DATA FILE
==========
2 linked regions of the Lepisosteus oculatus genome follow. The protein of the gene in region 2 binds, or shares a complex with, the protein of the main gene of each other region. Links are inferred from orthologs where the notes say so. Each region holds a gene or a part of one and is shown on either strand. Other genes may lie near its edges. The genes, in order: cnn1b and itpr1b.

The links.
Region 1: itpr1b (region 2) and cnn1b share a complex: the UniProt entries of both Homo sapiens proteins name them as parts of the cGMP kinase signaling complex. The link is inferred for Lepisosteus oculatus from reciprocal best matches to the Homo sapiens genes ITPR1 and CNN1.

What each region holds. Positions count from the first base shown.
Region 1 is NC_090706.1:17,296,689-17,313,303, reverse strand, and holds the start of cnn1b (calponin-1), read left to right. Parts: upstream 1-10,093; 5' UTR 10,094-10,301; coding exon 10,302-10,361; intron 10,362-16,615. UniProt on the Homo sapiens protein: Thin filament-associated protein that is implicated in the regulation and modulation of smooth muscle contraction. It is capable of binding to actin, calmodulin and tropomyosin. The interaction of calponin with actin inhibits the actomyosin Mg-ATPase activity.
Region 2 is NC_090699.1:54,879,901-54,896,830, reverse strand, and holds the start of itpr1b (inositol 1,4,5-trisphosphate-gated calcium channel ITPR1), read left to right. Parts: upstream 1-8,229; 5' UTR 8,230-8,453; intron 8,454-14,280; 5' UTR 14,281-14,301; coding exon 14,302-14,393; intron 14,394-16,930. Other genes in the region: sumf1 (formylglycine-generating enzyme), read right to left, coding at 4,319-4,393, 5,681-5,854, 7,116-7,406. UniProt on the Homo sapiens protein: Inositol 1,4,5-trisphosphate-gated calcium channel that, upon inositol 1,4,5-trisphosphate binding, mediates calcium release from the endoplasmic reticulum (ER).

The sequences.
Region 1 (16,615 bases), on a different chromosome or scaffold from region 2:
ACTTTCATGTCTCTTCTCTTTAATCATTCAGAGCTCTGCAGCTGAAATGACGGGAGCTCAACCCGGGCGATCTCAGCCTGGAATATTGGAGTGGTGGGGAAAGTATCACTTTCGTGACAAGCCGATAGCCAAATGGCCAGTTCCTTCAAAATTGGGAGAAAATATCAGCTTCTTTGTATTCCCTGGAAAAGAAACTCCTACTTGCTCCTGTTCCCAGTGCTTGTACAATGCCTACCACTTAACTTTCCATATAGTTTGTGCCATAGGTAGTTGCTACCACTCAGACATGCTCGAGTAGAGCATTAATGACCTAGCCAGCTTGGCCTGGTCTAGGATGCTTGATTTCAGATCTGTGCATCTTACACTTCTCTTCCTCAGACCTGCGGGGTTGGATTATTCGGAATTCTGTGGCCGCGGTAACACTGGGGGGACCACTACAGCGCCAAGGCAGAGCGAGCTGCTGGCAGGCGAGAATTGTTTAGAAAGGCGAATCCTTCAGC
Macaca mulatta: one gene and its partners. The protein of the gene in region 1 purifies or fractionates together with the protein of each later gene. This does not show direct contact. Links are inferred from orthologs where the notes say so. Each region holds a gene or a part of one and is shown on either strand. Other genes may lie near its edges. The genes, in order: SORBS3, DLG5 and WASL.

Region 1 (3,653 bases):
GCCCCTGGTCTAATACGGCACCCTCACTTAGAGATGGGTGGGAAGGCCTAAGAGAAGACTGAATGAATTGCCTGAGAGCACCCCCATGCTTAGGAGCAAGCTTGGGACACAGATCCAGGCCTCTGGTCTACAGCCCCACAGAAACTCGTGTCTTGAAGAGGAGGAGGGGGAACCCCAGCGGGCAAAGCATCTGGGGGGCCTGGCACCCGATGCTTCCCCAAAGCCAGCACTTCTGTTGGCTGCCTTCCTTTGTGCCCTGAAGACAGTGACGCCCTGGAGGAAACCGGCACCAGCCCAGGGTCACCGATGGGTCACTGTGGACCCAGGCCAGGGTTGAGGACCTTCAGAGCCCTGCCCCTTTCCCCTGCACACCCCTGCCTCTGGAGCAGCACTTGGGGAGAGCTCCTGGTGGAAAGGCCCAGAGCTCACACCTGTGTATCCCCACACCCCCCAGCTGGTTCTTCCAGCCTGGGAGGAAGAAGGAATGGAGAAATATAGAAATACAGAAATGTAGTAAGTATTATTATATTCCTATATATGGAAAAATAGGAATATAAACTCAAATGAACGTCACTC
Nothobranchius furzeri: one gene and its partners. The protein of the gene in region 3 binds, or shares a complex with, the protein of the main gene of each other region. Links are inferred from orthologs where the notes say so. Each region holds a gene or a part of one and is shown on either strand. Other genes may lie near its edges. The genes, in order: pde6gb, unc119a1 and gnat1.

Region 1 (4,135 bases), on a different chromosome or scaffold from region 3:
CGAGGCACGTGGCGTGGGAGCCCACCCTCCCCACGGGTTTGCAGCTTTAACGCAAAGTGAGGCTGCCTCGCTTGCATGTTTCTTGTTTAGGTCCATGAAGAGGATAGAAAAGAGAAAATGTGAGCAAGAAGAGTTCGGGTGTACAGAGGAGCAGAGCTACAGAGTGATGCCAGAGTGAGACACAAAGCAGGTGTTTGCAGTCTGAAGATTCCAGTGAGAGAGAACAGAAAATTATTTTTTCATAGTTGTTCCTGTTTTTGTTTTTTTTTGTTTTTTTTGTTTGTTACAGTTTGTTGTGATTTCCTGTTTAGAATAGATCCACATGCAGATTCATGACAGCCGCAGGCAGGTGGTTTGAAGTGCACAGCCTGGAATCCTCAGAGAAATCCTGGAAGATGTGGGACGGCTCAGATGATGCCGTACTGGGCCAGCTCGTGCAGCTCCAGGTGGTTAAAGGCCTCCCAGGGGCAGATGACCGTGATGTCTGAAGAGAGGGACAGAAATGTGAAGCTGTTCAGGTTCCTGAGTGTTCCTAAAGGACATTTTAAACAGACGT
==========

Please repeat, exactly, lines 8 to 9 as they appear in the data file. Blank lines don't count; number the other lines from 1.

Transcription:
Region 1 (16,615 bases), on a different chromosome or scaffold from region 2:
ACTTTCATGTCTCTTCTCTTTAATCATTCAGAGCTCTGCAGCTGAAATGACGGGAGCTCAACCCGGGCGATCTCAGCCTGGAATATTGGAGTGGTGGGGAAAGTATCACTTTCGTGACAAGCCGATAGCCAAATGGCCAGTTCCTTCAAAATTGGGAGAAAATATCAGCTTCTTTGTATTCCCTGGAAAAGAAACTCCTACTTGCTCCTGTTCCCAGTGCTTGTACAATGCCTACCACTTAACTTTCCATATAGTTTGTGCCATAGGTAGTTGCTACCACTCAGACATGCTCGAGTAGAGCATTAATGACCTAGCCAGCTTGGCCTGGTCTAGGATGCTTGATTTCAGATCTGTGCATCTTACACTTCTCTTCCTCAGACCTGCGGGGTTGGATTATTCGGAATTCTGTGGCCGCGGTAACACTGGGGGGACCACTACAGCGCCAAGGCAGAGCGAGCTGCTGGCAGGCGAGAATTGTTTAGAAAGGCGAATCCTTCAGC